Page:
Hi there, and welcome to my weekly Robot Update. This is wear I do a round up of what is going on in the Robot news around the world, so stay tuned.
Hi Guys, I’m Philip English from robophil.com, and welcome to the Robot Weekly update number 15.
Robear: the bear-shaped nursing robot who'll look after you when you get old
Japanese robot can lift patients from beds into wheelchairs or help them to stand up, promising ‘powerful yet gentle care for the elderly. A number of companies have explored the idea of humanoid robots as future home-helpers for elderly people. The latest experiment from Japan is distinctly more bear-shaped, though. Meet Robear, an experimental nursing-care robot developed by the RIKEN-SRK Collaboration Center for Human-Interactive Robot Research and Sumitomo Riko Company. Unveiled this month, the robot is designed to lift patients out of beds and into wheelchairs, as well as helping those who need assistance to stand up. Robear weighs in at 140kg, and is the successor to heavier robots RIBA and RIBA-II. “We really hope that this robot will lead to advances in nursing care, relieving the burden on caregivers today,” said Toshiharu Mukai, leader of the project’s robot sensor systems research team. “We intend to continue with research toward more practical robots capable of providing powerful yet gentle care to elderly people.” That’s an increasingly urgent challenge in Japan, where the elderly population is growing fast. According to Riken, robots like Robear can play an important role in taking the strain off nurses and caregivers, who may be having to lift patients 40 or more times a day, risking lower-back pain in the process. Robear remains a research project for now, as Riken and its partners continue to improve the robot’s technology, reduce its weight, and ensure that it will be safe – in this case, through legs that extend while lifting a patient, to ensure Robear does not topple over. Japan remains the hub for research into humanoid (or, in the case of Robear, at least human-sized) robots, and not just for healthcare.
XLR-One: Meet the 3D-printed robot companion that talks, tutors your child and DJs parties
A graphic designer and florist has created a customised 3D-printed personal robot companion that has a huge range of abilities - from entertaining users by talking and dancing, to being a party DJ or a home security patrol guard - but without a hefty price tag. The XLR-One Personal Robot Companion is 30in tall and moves using a wheeled base. It has a Wi-Fi camera for an eye, and it looks and talks a lot like Short Circuit's Johnny Five. Like Johnny, the robot has claws that open and close to grab and hold objects, and its head, wrists, elbows and shoulders all have 180 degrees of motion. But it can also do a lot of things that until now have only been possible in movies. "I can have the robot be a home security system, it can be a virtual presence. I use it to interact with my children and teach them math. It can DJ your party. It has a lot of potential to grow. Whatever comes into your mind is possible," Ameralis, the CEO of XLRobots and the owner of Miami-based flower business Just My Florist tells IBTimes UK. Hobby-based robotics is a rising trend that has become more feasible in recent years with the advent of smaller, more powerful processors and tiny credit-card computers such as the Raspberry Pi. The robot's brain is the ez-bv4 Wi-Fi controller, which contains ARM Cortex-M3 & Microchip PIC32 and offers 200MHz of processing power, and the robot omes equipped with EZ-Robot Revolution, an easy-to-use robotics platform. The platform allows users to use a simple custom control app on a tablet, where they can drag and drop what skills to teach the robot, such as vision tracking and learning, speech recognition and artificial intelligence. The XLR-One Personal Robot Companion Kickstarter campaign currently has 10 backers pledging $5,697 out of the $10,000 goal, and there are six days left to go. But Ameralis is not concerned even if the campaign is not successful, and has already set a commercial release date of 1 June.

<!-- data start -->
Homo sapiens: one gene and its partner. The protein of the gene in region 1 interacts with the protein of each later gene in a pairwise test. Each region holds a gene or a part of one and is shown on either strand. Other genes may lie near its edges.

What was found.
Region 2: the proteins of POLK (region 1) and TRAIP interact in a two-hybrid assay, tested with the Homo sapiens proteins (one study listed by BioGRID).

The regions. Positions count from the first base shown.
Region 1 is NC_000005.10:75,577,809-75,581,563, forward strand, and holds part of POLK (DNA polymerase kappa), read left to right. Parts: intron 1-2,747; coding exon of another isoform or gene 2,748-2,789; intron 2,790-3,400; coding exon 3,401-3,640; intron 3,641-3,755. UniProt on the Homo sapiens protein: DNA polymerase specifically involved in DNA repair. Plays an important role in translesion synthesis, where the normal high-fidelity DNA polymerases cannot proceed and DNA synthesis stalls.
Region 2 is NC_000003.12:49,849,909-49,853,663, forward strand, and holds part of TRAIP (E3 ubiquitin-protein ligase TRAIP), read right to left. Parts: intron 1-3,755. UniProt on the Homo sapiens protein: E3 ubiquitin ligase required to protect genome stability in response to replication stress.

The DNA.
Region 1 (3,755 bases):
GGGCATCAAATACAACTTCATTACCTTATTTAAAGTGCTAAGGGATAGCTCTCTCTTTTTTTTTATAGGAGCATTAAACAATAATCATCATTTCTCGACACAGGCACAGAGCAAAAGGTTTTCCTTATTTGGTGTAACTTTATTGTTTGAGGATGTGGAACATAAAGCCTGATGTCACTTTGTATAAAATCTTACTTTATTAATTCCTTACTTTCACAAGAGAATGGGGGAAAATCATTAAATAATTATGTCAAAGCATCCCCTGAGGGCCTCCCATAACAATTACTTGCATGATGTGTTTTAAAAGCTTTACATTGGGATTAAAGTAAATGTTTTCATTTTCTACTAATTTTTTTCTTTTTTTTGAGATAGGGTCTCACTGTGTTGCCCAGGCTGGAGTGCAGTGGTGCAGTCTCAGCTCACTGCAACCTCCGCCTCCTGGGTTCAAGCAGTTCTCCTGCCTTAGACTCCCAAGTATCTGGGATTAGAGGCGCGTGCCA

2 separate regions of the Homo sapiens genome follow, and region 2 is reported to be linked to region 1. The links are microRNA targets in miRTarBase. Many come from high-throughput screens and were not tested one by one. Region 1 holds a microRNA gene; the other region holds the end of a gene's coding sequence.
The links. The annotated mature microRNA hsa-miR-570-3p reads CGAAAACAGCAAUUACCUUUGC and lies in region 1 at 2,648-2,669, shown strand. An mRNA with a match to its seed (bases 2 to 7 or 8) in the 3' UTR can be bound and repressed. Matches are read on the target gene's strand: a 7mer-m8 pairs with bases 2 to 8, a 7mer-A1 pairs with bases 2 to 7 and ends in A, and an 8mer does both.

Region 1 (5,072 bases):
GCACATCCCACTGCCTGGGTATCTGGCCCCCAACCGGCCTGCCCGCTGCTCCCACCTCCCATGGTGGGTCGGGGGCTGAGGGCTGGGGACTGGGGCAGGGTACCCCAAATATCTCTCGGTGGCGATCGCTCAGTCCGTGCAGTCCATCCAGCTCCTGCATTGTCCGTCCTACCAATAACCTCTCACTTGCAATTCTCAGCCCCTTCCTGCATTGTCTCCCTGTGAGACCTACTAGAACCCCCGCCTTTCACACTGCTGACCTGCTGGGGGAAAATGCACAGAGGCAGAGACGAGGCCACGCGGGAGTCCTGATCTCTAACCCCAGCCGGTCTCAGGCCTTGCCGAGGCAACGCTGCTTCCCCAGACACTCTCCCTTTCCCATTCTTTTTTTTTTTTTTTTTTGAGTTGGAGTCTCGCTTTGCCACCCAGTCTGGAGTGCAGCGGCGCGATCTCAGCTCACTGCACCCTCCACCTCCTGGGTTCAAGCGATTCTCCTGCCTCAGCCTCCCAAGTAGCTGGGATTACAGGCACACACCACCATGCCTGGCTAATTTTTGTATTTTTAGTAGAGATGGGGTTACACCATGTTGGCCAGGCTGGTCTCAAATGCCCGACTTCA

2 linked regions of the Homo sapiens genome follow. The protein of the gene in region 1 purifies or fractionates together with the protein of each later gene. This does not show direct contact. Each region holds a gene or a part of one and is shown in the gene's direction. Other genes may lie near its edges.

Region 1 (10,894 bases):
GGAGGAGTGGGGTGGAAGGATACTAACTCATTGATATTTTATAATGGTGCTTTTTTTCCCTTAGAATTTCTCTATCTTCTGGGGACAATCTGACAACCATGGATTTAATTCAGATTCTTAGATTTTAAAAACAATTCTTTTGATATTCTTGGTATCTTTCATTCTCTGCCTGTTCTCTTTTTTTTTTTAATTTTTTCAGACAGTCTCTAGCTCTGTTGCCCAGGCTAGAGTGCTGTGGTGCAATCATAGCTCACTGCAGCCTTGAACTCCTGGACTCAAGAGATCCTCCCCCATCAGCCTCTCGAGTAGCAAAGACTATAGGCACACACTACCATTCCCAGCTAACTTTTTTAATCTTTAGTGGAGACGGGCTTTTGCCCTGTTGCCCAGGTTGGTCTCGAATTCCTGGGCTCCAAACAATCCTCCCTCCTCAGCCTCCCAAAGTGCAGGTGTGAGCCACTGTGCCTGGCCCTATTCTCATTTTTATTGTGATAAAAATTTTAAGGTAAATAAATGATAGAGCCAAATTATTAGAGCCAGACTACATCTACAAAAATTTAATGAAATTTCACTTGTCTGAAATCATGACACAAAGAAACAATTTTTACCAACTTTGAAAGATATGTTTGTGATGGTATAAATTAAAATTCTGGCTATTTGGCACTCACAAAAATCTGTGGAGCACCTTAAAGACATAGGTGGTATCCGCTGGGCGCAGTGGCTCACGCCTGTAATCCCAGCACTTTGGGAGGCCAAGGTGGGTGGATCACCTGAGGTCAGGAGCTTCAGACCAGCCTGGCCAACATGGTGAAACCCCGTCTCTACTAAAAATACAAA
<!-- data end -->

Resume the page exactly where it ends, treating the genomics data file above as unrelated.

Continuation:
This robot fakes 'handwritten' cards to loved ones - and even copies your own scrawl
For times when you are too lazy to write notes yourself, but want to give the personal touch. Card-sending services like Funky Pigeon and Moonpig eliminate the hassle going to the Post Office, but they lack the personal touch. There's something about handwritten notes that shows you've made more of an effort, that you care about the person you’re writing to. That's where Bond steps in. Submit a sample of your actual handwriting, along with a typed out message, and the robot will then use a real Montblanc pen of your choosing to compose your message in what looks like your own penmanship. It's designed to "save the lost art of handwriting" by replacing actual handwriting with robot scribbles. It even ties into customer database software, meaning companies can send out spam mail in what looks like human handwriting. Given that we are generally much more likely to open up handwritten letters, this could be a genius strategy. Bond isn't the only company to offer this service. Handwritten will write cards in a regular ballpoint pen. It's pretty convincing.
That’s it guys, for a weekly world Robot News, I am your host Philip English.
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